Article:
N.M. Sheriff: Closed Ports Of Entry Are Green Lights For Cartels

Otero County, New Mexico Sheriff David Black is pointing out the danger in pulling border agents away from security missions. An estimated 50-percent of agents have now been pulled from various inland posts to process, transport and care for asylum-seekers. This comes as an estimated 800 migrants are arriving in the region each day.

Some believe the migrant influx has served as a so-called “smoke screen” for cartels, whose criminal activity has skyrocketed.

Otero County has reallocated their resources to monitor the abandoned areas of the border for drug-runners and human smugglers. Before the checkpoints closed in March, deputies seized $3,500 worth of illicit drugs, including meth, heroin and marijuana. They seized over $60,000 worth of drugs in April.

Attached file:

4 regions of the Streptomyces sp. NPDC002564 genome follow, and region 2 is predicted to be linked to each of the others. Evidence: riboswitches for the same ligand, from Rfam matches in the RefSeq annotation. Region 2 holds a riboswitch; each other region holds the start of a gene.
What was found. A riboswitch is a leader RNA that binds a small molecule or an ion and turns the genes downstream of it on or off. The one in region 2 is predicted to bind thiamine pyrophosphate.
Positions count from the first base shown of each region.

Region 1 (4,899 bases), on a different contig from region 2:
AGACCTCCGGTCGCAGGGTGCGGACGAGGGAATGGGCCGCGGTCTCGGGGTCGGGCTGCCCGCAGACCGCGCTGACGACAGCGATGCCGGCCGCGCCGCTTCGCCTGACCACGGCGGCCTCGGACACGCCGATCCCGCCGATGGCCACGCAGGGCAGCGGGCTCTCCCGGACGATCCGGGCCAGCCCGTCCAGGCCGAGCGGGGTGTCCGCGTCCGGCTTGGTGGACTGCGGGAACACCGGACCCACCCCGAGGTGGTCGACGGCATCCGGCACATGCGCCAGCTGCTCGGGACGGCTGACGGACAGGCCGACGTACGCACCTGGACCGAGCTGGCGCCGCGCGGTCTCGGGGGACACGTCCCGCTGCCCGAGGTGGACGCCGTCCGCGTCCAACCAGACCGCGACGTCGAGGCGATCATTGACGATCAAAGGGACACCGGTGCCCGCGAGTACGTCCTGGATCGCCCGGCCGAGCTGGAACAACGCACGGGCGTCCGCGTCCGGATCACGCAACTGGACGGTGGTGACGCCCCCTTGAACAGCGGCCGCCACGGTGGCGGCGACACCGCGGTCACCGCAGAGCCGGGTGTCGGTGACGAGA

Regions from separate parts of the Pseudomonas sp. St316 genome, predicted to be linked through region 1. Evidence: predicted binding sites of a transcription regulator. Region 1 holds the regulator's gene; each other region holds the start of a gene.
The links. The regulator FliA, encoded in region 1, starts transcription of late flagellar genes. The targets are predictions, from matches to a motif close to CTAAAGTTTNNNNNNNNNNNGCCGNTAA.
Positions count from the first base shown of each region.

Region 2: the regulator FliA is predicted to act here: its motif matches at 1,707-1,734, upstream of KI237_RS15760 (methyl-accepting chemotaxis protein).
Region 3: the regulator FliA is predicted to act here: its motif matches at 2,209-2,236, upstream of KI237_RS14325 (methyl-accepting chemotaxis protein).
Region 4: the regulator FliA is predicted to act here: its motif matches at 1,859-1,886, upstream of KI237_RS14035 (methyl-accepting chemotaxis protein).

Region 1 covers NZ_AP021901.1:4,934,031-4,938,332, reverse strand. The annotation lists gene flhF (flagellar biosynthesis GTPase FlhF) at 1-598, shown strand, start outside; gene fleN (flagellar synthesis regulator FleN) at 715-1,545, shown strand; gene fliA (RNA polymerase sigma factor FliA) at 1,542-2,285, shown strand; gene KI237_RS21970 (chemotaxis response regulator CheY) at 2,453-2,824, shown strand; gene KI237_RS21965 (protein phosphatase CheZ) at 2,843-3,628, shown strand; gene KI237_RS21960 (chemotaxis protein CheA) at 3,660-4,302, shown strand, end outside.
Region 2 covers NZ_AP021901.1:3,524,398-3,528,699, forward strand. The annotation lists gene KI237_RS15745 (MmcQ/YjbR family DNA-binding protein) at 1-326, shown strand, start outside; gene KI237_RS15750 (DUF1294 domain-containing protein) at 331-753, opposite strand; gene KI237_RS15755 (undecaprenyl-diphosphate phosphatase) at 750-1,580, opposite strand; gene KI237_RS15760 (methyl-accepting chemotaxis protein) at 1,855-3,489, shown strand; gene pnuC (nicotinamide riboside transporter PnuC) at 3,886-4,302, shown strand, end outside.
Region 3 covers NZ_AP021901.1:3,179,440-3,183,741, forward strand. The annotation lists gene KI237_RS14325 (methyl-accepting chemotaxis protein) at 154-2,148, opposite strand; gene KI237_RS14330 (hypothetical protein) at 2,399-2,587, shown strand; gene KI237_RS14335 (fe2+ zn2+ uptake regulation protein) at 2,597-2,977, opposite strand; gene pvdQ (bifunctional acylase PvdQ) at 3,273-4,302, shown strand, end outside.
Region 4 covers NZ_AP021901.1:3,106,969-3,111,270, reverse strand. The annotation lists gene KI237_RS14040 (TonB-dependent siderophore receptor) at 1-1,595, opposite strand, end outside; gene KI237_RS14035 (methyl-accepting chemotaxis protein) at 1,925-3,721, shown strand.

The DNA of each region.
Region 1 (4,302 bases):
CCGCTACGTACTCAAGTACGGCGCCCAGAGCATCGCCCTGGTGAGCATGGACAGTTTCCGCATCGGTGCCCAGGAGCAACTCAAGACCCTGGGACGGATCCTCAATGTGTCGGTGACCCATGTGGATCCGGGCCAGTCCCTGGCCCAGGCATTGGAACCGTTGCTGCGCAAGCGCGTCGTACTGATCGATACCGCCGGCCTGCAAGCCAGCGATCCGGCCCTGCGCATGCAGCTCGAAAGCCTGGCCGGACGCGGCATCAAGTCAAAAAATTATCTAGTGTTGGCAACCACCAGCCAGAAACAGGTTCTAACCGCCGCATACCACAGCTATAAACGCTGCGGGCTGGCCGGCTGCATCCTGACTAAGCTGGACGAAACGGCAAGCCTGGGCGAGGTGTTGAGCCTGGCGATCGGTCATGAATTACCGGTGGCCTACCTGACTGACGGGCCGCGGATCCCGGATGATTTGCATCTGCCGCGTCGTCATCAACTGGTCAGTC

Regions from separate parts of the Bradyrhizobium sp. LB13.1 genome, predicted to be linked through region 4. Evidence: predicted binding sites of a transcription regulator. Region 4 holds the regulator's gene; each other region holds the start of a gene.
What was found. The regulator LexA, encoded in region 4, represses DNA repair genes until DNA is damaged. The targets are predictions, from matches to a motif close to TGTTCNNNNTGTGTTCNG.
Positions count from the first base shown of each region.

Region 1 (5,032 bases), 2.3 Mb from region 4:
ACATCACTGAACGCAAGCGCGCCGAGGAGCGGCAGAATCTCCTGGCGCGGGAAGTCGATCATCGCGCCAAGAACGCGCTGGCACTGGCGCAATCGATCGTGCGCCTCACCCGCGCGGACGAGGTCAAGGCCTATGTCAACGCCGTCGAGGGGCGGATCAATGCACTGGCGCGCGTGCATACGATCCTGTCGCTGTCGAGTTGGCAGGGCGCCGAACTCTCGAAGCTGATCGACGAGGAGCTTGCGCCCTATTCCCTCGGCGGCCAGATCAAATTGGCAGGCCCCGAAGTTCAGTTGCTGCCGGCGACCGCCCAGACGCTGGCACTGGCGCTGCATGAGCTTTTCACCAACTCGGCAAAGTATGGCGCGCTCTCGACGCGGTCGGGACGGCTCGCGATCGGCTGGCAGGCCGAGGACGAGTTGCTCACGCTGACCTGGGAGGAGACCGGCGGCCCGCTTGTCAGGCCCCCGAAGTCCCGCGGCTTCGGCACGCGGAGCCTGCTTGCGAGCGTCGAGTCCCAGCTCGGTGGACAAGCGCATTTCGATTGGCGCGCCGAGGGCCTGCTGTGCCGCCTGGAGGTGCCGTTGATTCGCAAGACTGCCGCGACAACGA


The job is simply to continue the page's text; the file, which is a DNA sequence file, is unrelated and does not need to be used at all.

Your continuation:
“I believe its a direct result of having our checkpoints shut down, so the state of emergency is pretty much a shout out to cry for help to get our checkpoints back open,” stated Otero County commissioner Couy Griffin.

Otero County was the first border community to declare a state of emergency over the border crisis. Griffin believes that without proper defense, the crime will begin to move north.

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Contributed by Sean Walton of The Daily Sheeple.

Sean Walton is a researcher and journalist for The Daily Sheeple. Send tips to sean.walton@thedailysheeple.com.

Source: Daily Sheeple


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